Australia

Federal Government pledges $66 billion for businesses hit hard by coronavirus

Diners have already been staying home rather than eating out. Source: AAP

The Morrison government is adding $66 billion to its economic stimulus and flagged a third round will be needed as the coronavirus impact continues to bite.

An extra $66 billion will be on offer to help Australian businesses and workers stay afloat during the coronavirus crisis.

The Morrison government is announcing its second set of stimulus measures, just 10 days after it first moved to diminish the economic blow of the virus and the measures to combat it.

And it has flagged a third round of stimulus is likely to be needed.

Sunday's package includes a significant expansion of the wage-based cash payments to small businesses already announced.

Small and medium businesses and not-for-profits who employ people will now receive a full rebate on income tax withholdings, up to $100,000.

Empty tables at a restaurant in Circular Quay in Sydney.
Empty tables at a restaurant in Circular Quay in Sydney.
AAP

They'll all get a minimum of $20,000 - 10 times the amount announced previously.

This is expected to help some 690,000 businesses employing about 7.8 million people, along with 30,000 not-for-profits who weren't previously set to receive the cash flow injection.

It will inject an extra $25.2 billion into the cash flow of businesses, on top of the $6.7 billion already announced.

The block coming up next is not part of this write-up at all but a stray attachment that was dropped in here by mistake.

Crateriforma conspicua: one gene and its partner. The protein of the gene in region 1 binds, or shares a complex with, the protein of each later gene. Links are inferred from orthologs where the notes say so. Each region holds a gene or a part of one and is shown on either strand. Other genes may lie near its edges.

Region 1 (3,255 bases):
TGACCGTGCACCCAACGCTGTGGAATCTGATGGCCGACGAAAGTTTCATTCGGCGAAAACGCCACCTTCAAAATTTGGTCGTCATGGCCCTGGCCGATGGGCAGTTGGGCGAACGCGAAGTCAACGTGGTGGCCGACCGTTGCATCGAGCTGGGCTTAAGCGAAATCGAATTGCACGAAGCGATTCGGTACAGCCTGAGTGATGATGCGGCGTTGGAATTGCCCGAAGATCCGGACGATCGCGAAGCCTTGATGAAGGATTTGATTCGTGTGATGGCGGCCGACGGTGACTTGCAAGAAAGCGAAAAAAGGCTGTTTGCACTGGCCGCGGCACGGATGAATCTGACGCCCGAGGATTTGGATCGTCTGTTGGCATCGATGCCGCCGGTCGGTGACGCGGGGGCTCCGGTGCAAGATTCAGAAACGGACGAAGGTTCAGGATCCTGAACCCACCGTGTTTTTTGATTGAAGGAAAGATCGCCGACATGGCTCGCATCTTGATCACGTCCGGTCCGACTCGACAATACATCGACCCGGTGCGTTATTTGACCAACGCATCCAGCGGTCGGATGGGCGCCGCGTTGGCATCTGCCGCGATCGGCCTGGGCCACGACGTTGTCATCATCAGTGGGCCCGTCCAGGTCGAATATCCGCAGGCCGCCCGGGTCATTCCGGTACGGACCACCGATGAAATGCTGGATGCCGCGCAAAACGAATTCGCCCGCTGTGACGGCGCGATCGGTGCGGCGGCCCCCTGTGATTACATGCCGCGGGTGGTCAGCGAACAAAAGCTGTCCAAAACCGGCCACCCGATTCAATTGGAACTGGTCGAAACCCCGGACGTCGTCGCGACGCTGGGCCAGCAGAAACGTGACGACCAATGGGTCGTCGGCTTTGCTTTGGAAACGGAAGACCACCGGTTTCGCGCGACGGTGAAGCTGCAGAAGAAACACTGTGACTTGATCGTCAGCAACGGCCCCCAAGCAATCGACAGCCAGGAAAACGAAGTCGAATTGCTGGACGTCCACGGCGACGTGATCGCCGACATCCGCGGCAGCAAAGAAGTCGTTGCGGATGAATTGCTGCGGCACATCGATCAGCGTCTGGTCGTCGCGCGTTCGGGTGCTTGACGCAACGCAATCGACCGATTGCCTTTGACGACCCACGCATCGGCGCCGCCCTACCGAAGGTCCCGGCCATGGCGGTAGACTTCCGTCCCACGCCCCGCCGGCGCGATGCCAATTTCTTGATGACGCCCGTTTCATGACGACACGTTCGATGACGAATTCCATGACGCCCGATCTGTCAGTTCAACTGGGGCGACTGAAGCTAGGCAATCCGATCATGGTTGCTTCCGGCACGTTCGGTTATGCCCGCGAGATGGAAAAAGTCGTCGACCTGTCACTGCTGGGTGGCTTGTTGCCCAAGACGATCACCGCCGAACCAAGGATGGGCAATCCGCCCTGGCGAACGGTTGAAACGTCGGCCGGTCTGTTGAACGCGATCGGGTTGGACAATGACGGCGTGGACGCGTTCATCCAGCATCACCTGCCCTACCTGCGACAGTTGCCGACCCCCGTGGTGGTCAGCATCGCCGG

The government is also setting itself up as a loan guarantor.

Businesses can borrow up to $250,000 unsecured with the government's backing and won't have to make repayments for the first six months

The measure won't apply to existing customers refinancing, who will already get a six-month freeze on repayments under steps the banks announced on Friday.

Prime Minister Scott Morrison said the aim is to let small businesses know the government has their back so they can be confident of navigating the crisis.

"Many of our restaurants and bars, our hotels and tourism operators, our hairdressers and beauty salons and our events companies already feeling the brunt of the economic impact of coronavirus," he said in a statement.

It is all about getting the nation through the next six months.

"There is a lot of pain coming but we're going to cushion the blow as best we can," he said.

"In the event that someone does regrettably lose their job because of the coronavirus, it's very important that business give their workers the confidence that this is just temporary and ... when they reopen their doors and get back to business, that they will want to get them back on the payroll as soon as possible."

The announcement on Sunday is also expected to include income support for people who lose their jobs.

The first package, worth $17.6 billion, included cash for pensioners and people on welfare, wage subsidies for apprentices and expanded tax breaks for businesses buying new equipment.

However, these measures came under fire for offering little to sole traders and not-for-profits and as the scale of the crisis grows it has quickly become apparent much more was needed.

The Reserve Bank and government have also made $105 billion available to banks to give low-interest loans to businesses.

Economists forecast nearly a million people could be out of work by October as the nation stays at home in a bid to slow the spread of the virus.

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